At the end of the trip, Cathy, our missionary friend who cooked for us, encouraged me. “Christine,” she said, “You’ve been blessed by much success and blessing in your life. You have a loving family. You’ve gone through school with flying colors, and you do well in athletics. You have an active mind and you’re already using your psychology background to benefit other people in your life.” She was such an encouraging lady. She seemed like a mom, always offering the positive. “But be careful, Christine,” she said. “Please don’t begin to rely on psychology and all of your success and blessing as a means to live your life. Those things could be taken at any moment from you and they are also things that Satan can use to distance you from your relationship with the Lord.” I remember those words like she spoke them yesterday, and that was nearly eight years ago. At the time, I wasn’t quite sure how to take in all that she was suggesting. They definitely seemed like good words of advice. She followed this up with a challenge for me to give up everything to God. “Don’t give just the easy things, Christine. Give everything. He wants you to, no matter what the cost. I know you have a strong relationship with Jesus, but have you given him absolutely every area of your life?” After these words, she prayed for me. Those prayers were her last few words to me in Costa Rica before giving me a big hug and telling me goodbye. Those words were a strong challenge. They scared me a bit though. It’s like they were direct words from God. Had I really not trusted him with EVERY area of my life?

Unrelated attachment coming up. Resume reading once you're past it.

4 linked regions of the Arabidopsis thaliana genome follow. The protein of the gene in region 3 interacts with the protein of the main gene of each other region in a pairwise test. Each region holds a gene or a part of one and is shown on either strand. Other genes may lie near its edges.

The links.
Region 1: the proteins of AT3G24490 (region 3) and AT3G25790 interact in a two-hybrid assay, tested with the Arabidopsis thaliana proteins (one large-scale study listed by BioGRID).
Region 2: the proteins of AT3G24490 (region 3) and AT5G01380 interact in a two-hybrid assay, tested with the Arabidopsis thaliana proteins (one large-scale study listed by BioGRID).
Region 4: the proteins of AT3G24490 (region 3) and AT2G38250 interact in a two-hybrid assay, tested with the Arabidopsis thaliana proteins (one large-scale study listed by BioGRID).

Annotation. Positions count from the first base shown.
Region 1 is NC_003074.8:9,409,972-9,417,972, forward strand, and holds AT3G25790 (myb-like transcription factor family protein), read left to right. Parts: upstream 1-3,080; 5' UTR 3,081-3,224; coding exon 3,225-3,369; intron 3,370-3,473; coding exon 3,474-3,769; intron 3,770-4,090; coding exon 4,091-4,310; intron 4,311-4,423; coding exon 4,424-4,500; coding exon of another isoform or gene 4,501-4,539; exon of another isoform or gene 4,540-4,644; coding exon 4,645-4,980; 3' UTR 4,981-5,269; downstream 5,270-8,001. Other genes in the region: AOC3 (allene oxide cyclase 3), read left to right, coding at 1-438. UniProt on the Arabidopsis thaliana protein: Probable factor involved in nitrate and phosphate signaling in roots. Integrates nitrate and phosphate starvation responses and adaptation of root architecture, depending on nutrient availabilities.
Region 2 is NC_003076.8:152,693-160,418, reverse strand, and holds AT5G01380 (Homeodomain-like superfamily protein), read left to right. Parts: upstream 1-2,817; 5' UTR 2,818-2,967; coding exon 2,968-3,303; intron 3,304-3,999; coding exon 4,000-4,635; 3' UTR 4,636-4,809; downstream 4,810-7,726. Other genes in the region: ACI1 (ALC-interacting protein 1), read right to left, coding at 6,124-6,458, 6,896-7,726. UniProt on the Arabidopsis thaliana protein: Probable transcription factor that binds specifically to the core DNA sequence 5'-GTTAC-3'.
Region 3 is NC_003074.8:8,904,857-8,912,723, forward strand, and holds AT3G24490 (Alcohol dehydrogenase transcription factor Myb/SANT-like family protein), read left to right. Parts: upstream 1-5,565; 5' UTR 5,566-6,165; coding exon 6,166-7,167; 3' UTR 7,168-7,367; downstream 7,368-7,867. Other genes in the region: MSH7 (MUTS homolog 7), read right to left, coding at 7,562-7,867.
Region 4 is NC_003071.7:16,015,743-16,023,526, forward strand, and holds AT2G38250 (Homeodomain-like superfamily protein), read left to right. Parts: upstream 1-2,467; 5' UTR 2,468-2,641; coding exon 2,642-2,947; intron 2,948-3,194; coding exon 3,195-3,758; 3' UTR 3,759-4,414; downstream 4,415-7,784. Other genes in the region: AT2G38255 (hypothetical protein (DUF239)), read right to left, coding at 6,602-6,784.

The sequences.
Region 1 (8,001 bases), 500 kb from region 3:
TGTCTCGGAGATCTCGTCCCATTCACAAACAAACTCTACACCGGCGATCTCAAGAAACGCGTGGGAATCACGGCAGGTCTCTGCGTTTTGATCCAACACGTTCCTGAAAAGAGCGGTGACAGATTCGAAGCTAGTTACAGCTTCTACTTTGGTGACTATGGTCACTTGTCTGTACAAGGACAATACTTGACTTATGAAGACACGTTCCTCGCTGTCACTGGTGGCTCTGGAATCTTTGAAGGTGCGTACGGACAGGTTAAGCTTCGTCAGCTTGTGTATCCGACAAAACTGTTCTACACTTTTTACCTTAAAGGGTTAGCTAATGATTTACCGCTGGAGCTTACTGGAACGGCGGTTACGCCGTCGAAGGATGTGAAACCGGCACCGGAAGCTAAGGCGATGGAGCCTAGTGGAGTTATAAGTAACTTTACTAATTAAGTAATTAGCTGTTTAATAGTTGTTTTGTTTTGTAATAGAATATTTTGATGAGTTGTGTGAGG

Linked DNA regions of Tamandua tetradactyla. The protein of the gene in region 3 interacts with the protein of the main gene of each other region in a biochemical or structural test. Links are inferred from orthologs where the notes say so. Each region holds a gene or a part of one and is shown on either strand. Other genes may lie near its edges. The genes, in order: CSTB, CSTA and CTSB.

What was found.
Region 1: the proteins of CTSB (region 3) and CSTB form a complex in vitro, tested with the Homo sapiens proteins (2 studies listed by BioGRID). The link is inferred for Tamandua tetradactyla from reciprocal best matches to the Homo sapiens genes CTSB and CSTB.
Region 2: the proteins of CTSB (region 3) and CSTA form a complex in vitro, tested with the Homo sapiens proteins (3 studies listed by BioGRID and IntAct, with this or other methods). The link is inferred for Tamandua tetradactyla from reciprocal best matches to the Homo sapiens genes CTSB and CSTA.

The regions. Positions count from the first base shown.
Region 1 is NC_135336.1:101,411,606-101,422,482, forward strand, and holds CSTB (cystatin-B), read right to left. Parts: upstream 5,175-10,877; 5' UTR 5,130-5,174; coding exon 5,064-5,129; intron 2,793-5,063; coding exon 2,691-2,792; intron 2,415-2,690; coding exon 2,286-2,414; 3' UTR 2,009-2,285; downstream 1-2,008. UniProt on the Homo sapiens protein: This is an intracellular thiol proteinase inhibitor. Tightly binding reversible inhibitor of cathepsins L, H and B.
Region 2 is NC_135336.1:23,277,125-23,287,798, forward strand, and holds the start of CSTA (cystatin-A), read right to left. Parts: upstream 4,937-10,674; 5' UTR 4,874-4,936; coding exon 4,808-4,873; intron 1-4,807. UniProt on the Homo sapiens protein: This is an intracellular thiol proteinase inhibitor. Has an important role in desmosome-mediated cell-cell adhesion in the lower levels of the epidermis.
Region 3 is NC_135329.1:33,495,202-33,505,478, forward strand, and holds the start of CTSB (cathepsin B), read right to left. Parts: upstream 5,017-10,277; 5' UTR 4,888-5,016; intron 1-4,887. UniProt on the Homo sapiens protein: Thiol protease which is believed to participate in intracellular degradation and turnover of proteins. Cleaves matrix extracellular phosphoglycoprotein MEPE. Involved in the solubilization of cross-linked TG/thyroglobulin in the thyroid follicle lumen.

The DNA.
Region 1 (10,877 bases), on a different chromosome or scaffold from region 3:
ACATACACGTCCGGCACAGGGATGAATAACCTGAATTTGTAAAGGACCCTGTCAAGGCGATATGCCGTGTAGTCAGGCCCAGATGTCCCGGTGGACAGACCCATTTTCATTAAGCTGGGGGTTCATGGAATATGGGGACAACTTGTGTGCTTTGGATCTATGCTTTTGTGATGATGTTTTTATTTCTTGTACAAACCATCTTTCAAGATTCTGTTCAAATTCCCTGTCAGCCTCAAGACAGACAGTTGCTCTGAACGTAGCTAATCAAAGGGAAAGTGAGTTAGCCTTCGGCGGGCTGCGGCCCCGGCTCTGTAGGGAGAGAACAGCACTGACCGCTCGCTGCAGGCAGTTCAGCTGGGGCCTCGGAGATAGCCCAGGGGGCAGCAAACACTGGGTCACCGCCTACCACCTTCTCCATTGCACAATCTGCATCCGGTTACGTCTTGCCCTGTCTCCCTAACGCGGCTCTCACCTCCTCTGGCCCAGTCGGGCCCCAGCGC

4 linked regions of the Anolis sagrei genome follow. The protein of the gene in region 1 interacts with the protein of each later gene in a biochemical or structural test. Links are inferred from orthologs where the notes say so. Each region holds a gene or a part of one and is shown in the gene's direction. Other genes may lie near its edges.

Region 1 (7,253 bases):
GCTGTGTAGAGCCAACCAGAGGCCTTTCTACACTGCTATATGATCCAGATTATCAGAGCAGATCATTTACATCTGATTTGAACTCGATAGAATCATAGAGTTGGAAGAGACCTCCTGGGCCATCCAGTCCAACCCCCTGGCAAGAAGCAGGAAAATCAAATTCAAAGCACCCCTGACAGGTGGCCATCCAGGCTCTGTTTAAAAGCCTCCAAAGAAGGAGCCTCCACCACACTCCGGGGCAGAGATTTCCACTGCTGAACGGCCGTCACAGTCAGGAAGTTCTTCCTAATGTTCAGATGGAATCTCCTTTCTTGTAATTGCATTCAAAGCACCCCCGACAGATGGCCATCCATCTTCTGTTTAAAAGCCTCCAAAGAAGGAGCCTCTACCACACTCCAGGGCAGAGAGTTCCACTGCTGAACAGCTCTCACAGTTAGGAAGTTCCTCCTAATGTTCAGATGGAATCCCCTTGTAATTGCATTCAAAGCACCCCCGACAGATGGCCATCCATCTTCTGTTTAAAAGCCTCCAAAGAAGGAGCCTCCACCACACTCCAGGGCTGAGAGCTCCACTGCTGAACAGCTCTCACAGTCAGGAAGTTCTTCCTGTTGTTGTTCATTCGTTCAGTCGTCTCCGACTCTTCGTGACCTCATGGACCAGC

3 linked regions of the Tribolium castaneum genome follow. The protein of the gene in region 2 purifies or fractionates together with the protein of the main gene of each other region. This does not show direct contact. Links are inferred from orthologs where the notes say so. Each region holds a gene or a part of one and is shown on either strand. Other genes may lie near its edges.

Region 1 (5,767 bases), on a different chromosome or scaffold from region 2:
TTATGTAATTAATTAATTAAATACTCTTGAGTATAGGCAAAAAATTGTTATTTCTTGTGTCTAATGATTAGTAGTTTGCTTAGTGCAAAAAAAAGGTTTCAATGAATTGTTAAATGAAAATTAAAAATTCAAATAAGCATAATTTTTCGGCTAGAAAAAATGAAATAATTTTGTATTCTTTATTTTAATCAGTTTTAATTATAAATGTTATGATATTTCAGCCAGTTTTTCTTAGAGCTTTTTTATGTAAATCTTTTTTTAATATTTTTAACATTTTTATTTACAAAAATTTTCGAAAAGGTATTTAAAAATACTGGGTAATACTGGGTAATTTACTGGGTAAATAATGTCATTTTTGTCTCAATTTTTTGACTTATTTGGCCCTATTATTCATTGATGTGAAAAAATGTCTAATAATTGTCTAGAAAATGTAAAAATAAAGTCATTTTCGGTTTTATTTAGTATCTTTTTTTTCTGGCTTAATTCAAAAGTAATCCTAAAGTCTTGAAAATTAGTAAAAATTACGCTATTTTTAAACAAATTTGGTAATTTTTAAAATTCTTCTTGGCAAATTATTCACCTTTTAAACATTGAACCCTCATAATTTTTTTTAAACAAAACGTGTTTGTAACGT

On the way back to the United States, I spent much time in prayer. I decided to do what Cathy had told me. I told God that I would give him everything, even though I wasn’t quite sure what that meant at the time. I prayed these exact words, “Dear God, please change my life and do whatever it takes.” I remember feeling like I had butterflies in my stomach as I prayed these words, but also felt a great sense of peace. I knew that no matter what, God would take care of me, but I also knew that right now, my life was very “easy.” Would things change when I got back to the U.S?